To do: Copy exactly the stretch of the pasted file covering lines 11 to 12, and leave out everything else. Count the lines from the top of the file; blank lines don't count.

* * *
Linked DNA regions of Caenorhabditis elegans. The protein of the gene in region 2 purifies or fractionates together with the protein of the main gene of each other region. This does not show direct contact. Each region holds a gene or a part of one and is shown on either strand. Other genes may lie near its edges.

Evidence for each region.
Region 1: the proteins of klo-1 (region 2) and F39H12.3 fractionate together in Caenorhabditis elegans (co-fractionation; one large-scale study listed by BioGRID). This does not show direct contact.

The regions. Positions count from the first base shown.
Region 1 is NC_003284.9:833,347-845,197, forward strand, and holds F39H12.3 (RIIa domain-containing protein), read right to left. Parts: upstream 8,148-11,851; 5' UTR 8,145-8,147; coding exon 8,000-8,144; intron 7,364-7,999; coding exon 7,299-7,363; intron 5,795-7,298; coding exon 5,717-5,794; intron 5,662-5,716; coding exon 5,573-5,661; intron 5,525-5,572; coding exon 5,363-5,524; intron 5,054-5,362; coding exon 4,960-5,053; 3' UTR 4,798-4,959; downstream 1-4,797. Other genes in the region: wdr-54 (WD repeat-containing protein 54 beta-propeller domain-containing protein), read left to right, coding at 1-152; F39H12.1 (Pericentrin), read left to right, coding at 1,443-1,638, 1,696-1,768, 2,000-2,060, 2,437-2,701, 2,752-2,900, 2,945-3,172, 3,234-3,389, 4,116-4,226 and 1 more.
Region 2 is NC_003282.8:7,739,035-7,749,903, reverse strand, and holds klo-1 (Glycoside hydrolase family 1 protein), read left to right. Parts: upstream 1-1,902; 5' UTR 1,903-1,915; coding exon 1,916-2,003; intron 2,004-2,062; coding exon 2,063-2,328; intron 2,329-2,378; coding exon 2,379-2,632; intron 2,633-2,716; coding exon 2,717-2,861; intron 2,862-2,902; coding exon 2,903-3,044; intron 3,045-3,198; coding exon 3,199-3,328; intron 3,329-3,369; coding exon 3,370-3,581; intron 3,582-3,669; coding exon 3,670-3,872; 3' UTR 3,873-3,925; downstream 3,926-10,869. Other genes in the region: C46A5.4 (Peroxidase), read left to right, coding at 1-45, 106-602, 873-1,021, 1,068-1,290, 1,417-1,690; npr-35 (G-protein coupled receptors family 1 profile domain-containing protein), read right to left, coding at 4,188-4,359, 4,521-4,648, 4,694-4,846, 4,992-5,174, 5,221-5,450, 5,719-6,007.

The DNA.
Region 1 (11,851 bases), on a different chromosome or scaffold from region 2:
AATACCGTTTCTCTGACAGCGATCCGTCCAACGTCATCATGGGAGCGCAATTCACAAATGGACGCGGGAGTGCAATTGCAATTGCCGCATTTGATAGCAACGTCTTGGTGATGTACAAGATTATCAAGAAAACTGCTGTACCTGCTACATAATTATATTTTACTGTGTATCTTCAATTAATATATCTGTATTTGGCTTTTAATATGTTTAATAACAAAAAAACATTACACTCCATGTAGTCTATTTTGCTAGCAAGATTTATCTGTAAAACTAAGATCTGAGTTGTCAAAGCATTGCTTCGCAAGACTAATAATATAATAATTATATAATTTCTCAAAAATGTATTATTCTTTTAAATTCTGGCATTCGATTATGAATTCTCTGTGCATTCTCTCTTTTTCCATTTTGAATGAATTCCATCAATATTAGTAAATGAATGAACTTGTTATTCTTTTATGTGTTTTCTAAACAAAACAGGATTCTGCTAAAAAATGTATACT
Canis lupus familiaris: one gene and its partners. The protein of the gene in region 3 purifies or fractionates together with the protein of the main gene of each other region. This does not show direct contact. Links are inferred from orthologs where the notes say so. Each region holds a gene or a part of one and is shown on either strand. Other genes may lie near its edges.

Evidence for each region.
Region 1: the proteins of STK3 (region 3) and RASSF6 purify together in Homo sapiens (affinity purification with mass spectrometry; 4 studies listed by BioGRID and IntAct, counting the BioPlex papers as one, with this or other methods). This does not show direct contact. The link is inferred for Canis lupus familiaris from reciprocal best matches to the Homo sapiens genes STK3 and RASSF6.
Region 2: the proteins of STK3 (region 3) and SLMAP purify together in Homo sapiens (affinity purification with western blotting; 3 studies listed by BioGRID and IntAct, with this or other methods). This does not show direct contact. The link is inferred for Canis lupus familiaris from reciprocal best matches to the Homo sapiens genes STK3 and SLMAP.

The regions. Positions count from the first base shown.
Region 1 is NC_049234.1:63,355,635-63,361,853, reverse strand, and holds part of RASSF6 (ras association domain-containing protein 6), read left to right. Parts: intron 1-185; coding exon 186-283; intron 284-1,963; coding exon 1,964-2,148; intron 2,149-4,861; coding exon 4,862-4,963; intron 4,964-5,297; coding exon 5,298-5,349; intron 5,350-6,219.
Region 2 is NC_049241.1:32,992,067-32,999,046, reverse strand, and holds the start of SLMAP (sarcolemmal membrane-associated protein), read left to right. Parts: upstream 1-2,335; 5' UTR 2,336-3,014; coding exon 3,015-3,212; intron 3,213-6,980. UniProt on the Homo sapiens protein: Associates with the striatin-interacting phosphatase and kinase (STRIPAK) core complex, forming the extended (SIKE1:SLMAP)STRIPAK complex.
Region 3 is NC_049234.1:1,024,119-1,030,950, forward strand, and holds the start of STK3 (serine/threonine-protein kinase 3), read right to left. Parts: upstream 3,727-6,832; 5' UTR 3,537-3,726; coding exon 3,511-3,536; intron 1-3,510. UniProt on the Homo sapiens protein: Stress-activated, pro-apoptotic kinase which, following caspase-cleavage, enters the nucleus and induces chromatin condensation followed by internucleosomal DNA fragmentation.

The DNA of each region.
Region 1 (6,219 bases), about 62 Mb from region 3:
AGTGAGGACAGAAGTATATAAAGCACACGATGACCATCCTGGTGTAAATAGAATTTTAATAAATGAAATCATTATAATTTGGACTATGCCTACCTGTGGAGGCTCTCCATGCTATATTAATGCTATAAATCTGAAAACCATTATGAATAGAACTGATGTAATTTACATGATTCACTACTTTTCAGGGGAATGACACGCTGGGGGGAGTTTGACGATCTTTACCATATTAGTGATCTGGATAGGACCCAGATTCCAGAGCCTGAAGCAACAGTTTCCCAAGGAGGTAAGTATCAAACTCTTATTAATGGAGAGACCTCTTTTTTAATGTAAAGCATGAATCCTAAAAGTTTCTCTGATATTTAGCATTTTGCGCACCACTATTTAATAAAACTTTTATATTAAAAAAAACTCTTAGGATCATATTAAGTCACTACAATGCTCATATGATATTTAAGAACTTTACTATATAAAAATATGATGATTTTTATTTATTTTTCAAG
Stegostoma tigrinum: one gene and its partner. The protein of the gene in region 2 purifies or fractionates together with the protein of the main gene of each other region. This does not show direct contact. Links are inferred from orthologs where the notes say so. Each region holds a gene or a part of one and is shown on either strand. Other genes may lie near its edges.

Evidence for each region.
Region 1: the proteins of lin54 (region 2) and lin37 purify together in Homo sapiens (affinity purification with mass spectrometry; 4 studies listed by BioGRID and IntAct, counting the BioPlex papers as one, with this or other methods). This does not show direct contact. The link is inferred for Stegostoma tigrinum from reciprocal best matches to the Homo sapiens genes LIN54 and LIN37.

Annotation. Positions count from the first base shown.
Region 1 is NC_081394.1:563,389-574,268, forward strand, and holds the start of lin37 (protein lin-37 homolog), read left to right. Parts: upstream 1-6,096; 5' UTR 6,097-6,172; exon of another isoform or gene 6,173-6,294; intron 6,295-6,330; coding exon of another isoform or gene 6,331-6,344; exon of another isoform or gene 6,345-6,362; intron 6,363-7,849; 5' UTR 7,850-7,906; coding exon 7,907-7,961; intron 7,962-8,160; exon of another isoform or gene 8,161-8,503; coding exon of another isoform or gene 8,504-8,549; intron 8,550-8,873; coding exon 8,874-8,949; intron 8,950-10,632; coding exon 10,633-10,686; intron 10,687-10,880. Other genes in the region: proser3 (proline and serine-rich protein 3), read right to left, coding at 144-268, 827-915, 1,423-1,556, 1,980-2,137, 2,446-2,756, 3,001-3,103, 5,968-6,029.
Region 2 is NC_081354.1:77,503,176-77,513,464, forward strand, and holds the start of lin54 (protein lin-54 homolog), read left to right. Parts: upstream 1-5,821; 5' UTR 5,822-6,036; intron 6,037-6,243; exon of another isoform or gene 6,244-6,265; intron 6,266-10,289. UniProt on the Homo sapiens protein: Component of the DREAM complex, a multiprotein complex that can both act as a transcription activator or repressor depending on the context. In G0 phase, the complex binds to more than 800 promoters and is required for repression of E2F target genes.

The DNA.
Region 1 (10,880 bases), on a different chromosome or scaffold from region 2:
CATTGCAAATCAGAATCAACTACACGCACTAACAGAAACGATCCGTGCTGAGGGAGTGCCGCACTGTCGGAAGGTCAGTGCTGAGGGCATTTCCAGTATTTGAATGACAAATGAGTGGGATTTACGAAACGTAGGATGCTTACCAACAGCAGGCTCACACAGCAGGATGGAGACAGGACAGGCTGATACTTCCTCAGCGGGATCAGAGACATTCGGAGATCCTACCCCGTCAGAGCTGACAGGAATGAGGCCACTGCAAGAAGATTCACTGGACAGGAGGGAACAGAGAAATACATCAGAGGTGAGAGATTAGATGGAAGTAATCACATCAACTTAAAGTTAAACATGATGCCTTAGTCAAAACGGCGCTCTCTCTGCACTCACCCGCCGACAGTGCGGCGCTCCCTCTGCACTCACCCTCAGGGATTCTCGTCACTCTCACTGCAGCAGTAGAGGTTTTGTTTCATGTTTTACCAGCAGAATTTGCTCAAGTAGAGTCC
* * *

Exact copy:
Evidence for each region.
Region 1: the proteins of STK3 (region 3) and RASSF6 purify together in Homo sapiens (affinity purification with mass spectrometry; 4 studies listed by BioGRID and IntAct, counting the BioPlex papers as one, with this or other methods). This does not show direct contact. The link is inferred for Canis lupus familiaris from reciprocal best matches to the Homo sapiens genes STK3 and RASSF6.